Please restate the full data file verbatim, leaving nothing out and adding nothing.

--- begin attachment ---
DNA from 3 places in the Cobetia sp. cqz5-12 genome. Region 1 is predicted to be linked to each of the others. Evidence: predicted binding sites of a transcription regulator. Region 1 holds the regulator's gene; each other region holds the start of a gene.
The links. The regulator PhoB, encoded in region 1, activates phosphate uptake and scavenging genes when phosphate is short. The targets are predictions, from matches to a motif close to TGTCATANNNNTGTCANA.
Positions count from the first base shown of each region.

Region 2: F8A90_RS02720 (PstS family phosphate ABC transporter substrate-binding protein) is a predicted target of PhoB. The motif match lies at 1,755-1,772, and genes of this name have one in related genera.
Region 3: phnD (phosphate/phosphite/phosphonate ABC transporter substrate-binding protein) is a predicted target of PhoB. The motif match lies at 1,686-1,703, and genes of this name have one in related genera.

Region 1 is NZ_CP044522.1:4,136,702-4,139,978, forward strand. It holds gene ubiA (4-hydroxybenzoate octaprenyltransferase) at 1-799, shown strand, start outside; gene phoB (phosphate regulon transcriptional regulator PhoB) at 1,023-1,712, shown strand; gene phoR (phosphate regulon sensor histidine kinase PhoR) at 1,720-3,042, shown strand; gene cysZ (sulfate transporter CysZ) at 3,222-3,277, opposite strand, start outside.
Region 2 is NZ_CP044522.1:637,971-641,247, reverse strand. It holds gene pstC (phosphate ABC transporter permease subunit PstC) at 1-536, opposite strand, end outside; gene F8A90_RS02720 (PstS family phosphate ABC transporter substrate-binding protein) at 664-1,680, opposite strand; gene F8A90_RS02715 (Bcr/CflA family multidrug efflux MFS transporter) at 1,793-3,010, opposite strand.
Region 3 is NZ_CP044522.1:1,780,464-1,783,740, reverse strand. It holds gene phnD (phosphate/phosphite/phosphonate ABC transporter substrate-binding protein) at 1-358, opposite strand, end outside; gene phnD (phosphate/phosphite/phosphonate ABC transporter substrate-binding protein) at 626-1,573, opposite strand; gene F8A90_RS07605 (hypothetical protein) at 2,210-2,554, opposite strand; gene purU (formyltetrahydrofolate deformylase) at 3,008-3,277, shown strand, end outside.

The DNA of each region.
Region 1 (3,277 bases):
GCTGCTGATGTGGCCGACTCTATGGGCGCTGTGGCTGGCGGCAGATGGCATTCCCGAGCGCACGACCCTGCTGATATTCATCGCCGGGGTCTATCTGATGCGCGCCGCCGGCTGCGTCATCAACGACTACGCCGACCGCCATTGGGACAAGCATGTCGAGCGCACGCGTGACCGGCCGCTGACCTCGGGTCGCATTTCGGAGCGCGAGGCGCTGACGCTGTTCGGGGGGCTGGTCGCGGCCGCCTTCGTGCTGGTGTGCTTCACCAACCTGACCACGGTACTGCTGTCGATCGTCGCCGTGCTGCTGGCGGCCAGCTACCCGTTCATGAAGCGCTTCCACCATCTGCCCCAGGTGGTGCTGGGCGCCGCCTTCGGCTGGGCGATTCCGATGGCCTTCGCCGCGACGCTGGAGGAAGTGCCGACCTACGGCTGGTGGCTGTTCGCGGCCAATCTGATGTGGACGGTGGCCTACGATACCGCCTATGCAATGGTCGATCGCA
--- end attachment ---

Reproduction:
DNA from 3 places in the Cobetia sp. cqz5-12 genome. Region 1 is predicted to be linked to each of the others. Evidence: predicted binding sites of a transcription regulator. Region 1 holds the regulator's gene; each other region holds the start of a gene.
The links. The regulator PhoB, encoded in region 1, activates phosphate uptake and scavenging genes when phosphate is short. The targets are predictions, from matches to a motif close to TGTCATANNNNTGTCANA.
Positions count from the first base shown of each region.

Region 2: F8A90_RS02720 (PstS family phosphate ABC transporter substrate-binding protein) is a predicted target of PhoB. The motif match lies at 1,755-1,772, and genes of this name have one in related genera.
Region 3: phnD (phosphate/phosphite/phosphonate ABC transporter substrate-binding protein) is a predicted target of PhoB. The motif match lies at 1,686-1,703, and genes of this name have one in related genera.

Region 1 is NZ_CP044522.1:4,136,702-4,139,978, forward strand. It holds gene ubiA (4-hydroxybenzoate octaprenyltransferase) at 1-799, shown strand, start outside; gene phoB (phosphate regulon transcriptional regulator PhoB) at 1,023-1,712, shown strand; gene phoR (phosphate regulon sensor histidine kinase PhoR) at 1,720-3,042, shown strand; gene cysZ (sulfate transporter CysZ) at 3,222-3,277, opposite strand, start outside.
Region 2 is NZ_CP044522.1:637,971-641,247, reverse strand. It holds gene pstC (phosphate ABC transporter permease subunit PstC) at 1-536, opposite strand, end outside; gene F8A90_RS02720 (PstS family phosphate ABC transporter substrate-binding protein) at 664-1,680, opposite strand; gene F8A90_RS02715 (Bcr/CflA family multidrug efflux MFS transporter) at 1,793-3,010, opposite strand.
Region 3 is NZ_CP044522.1:1,780,464-1,783,740, reverse strand. It holds gene phnD (phosphate/phosphite/phosphonate ABC transporter substrate-binding protein) at 1-358, opposite strand, end outside; gene phnD (phosphate/phosphite/phosphonate ABC transporter substrate-binding protein) at 626-1,573, opposite strand; gene F8A90_RS07605 (hypothetical protein) at 2,210-2,554, opposite strand; gene purU (formyltetrahydrofolate deformylase) at 3,008-3,277, shown strand, end outside.

The DNA of each region.
Region 1 (3,277 bases):
GCTGCTGATGTGGCCGACTCTATGGGCGCTGTGGCTGGCGGCAGATGGCATTCCCGAGCGCACGACCCTGCTGATATTCATCGCCGGGGTCTATCTGATGCGCGCCGCCGGCTGCGTCATCAACGACTACGCCGACCGCCATTGGGACAAGCATGTCGAGCGCACGCGTGACCGGCCGCTGACCTCGGGTCGCATTTCGGAGCGCGAGGCGCTGACGCTGTTCGGGGGGCTGGTCGCGGCCGCCTTCGTGCTGGTGTGCTTCACCAACCTGACCACGGTACTGCTGTCGATCGTCGCCGTGCTGCTGGCGGCCAGCTACCCGTTCATGAAGCGCTTCCACCATCTGCCCCAGGTGGTGCTGGGCGCCGCCTTCGGCTGGGCGATTCCGATGGCCTTCGCCGCGACGCTGGAGGAAGTGCCGACCTACGGCTGGTGGCTGTTCGCGGCCAATCTGATGTGGACGGTGGCCTACGATACCGCCTATGCAATGGTCGATCGCA